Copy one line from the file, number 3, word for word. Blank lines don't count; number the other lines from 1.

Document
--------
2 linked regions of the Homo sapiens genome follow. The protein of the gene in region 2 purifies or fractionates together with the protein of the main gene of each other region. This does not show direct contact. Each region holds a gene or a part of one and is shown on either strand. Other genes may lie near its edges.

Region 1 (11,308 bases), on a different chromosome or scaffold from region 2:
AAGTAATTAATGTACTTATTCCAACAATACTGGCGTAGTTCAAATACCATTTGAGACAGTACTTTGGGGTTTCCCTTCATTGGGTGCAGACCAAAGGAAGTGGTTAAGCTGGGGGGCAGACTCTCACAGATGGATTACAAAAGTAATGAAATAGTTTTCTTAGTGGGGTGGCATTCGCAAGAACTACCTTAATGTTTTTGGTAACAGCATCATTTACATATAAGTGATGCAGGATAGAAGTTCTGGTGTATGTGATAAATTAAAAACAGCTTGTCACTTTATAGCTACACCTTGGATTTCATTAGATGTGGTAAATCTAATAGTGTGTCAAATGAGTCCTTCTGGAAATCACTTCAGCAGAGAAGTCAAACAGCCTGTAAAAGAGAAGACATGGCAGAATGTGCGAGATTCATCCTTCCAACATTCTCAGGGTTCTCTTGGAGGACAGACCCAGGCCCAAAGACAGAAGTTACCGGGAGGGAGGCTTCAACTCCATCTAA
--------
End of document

AAGTAATTAATGTACTTATTCCAACAATACTGGCGTAGTTCAAATACCATTTGAGACAGTACTTTGGGGTTTCCCTTCATTGGGTGCAGACCAAAGGAAGTGGTTAAGCTGGGGGGCAGACTCTCACAGATGGATTACAAAAGTAATGAAATAGTTTTCTTAGTGGGGTGGCATTCGCAAGAACTACCTTAATGTTTTTGGTAACAGCATCATTTACATATAAGTGATGCAGGATAGAAGTTCTGGTGTATGTGATAAATTAAAAACAGCTTGTCACTTTATAGCTACACCTTGGATTTCATTAGATGTGGTAAATCTAATAGTGTGTCAAATGAGTCCTTCTGGAAATCACTTCAGCAGAGAAGTCAAACAGCCTGTAAAAGAGAAGACATGGCAGAATGTGCGAGATTCATCCTTCCAACATTCTCAGGGTTCTCTTGGAGGACAGACCCAGGCCCAAAGACAGAAGTTACCGGGAGGGAGGCTTCAACTCCATCTAA